Chhattisgarh to witness clash of the titans

November 8th, 2008 - 12:13 pm ICT by IANS  

Bharatiya Janata PartyRaipur, Nov 8 (IANS) It will be a battle royal between two sharply contrasting personalities in Chhattisgarh: Chief Minister Raman Singh and his bete noire Ajit Jogi of the Congress.The ruling Bharatiya Janata Party (BJP) is banking heavily on Raman Singh’s “Mr Clean” image as well as the development works he unleashed in the past five years to retain power in the tribal-majority state.

The Congress has no choice but to go for wheelchair-bound Jogi, the party’s lone hope to turn the tables on the BJP. The reason is simple: the bureaucrat-turned-politician remains a popular figure in rural areas.

Barring the fact that both quit profitable careers to take to politics, Raman Singh and Jogi have little in common.

Doctor-turned-politician Raman Singh is widely seen as a fine human being but a weak administrator, one who has little grip on the bureaucracy.

Jogi on the other hand is labelled a cunning politician who holds — when he is in power — absolute control over the government and bureaucracy. He lost power in the November 2003 elections.

Both leaders are making near- similar allegations against each other.

BJP leaders say that increasing violence during Jogi’s tenure did him in. The BJP, they say, ensured the state’s development. The Congress is saying much the same about the five years of BJP rule.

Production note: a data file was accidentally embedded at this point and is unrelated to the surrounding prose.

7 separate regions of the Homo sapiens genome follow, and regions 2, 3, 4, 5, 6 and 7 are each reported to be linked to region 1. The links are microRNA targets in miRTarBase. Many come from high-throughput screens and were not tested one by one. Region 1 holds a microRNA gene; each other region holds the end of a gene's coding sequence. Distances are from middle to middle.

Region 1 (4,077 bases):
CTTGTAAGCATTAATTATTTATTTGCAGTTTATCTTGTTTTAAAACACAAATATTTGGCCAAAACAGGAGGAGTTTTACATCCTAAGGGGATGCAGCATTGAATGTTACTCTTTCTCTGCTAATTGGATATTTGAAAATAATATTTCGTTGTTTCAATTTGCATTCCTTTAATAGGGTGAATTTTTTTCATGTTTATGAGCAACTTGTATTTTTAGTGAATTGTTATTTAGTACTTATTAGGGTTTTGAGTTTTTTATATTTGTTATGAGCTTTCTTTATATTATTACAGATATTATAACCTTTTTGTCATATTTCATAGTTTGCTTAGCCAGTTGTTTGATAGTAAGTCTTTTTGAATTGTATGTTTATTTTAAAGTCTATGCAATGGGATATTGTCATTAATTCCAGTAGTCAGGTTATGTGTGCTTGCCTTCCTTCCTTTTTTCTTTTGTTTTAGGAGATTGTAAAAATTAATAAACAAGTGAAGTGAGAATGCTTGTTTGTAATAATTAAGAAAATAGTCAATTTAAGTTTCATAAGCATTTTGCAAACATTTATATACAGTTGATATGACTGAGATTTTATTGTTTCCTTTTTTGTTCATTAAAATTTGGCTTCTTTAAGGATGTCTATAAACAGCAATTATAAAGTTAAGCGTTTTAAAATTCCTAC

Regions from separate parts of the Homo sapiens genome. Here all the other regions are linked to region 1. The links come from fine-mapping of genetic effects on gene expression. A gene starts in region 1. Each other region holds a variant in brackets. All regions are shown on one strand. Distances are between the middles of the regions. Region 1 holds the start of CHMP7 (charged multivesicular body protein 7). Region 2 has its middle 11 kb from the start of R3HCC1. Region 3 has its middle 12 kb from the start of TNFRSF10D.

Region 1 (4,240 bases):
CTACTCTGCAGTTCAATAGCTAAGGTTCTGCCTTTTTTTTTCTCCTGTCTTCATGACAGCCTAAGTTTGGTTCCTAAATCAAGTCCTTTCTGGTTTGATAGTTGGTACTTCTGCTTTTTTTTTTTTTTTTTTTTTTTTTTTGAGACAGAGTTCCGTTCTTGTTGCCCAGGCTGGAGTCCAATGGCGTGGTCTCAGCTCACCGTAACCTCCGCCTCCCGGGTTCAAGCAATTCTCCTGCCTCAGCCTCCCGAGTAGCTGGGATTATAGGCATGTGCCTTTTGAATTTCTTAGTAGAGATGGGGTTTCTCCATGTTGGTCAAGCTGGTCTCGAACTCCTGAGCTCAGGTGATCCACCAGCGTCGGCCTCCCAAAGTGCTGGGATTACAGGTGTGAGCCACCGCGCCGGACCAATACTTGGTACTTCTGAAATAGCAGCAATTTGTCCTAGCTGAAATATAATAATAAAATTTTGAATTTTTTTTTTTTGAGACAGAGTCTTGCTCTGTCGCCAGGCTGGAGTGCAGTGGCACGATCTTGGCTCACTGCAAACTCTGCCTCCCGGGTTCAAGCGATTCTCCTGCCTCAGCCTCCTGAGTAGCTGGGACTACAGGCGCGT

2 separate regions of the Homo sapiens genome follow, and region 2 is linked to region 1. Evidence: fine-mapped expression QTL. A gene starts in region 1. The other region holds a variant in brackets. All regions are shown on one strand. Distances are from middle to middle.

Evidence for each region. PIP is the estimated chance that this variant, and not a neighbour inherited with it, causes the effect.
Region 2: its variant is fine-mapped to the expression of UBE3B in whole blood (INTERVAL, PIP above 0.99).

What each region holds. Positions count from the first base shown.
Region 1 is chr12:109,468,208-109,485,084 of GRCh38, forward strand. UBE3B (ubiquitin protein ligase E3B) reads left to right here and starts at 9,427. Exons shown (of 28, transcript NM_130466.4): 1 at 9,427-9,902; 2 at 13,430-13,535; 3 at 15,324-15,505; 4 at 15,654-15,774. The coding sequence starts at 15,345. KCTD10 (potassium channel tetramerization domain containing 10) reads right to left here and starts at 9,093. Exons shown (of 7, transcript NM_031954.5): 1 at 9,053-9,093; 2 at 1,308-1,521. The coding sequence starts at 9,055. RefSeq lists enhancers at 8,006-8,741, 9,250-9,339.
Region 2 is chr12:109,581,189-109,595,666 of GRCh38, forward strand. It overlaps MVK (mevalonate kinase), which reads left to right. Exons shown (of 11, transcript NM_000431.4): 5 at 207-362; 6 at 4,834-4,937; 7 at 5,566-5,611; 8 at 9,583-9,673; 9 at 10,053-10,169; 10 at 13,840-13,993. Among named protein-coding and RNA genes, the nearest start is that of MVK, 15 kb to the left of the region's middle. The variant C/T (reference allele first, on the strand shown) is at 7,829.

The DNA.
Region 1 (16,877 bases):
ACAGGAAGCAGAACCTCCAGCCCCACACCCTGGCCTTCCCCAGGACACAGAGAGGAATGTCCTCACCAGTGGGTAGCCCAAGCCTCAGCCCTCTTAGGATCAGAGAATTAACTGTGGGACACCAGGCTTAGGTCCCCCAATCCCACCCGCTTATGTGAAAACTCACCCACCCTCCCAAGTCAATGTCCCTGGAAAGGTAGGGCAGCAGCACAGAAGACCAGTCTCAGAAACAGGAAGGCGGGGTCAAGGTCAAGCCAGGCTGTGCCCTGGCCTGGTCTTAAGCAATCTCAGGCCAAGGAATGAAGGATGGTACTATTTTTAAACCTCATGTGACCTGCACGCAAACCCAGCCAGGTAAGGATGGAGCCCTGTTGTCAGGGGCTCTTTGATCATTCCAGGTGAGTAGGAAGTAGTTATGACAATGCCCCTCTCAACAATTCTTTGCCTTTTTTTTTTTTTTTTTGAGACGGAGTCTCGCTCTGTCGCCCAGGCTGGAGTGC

And both are equally confident of trouncing the other.

“I am pretty confident that people will maintain their faith in the BJP. I seek vote for the development carried out during my tenure. I am sure people will give us one more chance to (rule),” Raman Singh told IANS.

Jogi, however, remarked: “Rampant corruption, rising Maoist violence and the crime graph plus a total halt to development during BJP rule are the issues on which the Congress is seeking a mandate.

“There is a strong undercurrent (against the government). People want a change after comparing the three-year Congress rule and five-year BJP tenure,” Jogi told IANS.

The Nov 14 and Nov 20 ballot for a 90-member assembly will decide the fate of a much-hyped armed campaign against Maoist guerrillas launched in June 2005. Called Salwa Judum, the government claimed it was a “people’s uprising and a spontaneous outburst of tribal anger” against the Maoists.

Jogi, who has been confined to a wheel chair after suffering a crippling accident, called Salwa Judum a sponsored “anti-tribal movement” that uprooted thousands of innocents from 700 forested villages in the name of fighting the Maoists.

“I will scrap Salwa Judum if the Congress is voted to power. People of a vast area were forced to leave all their belongings in their native villages and forced to settle in relief camps,” Jogi asserted.

But Raman Singh maintains that Salwa Judum is “a rare people’s movement”.

“It was the people of Bastar who decided to launch the movement to flush out militants and it will be their (Bastar people’s) decision when they wish to call it off.”

The Congress has also brought up as campaign themes what it says are the rising crime graph and poor law and order condition.

“There are an average three rapes every day in the state and law and order has collapsed under the BJP government,” Jogi added.

Raman Singh calls this a cooked-up story.

“You can ask anyone in this state, except Congressmen, they will tell you law and order is much better. Voters will not fall prey to Congress propaganda.”

A total of 39 constituencies will see voting Nov 14 and 51 seats Nov 20. The counting of votes will take place Dec 8.

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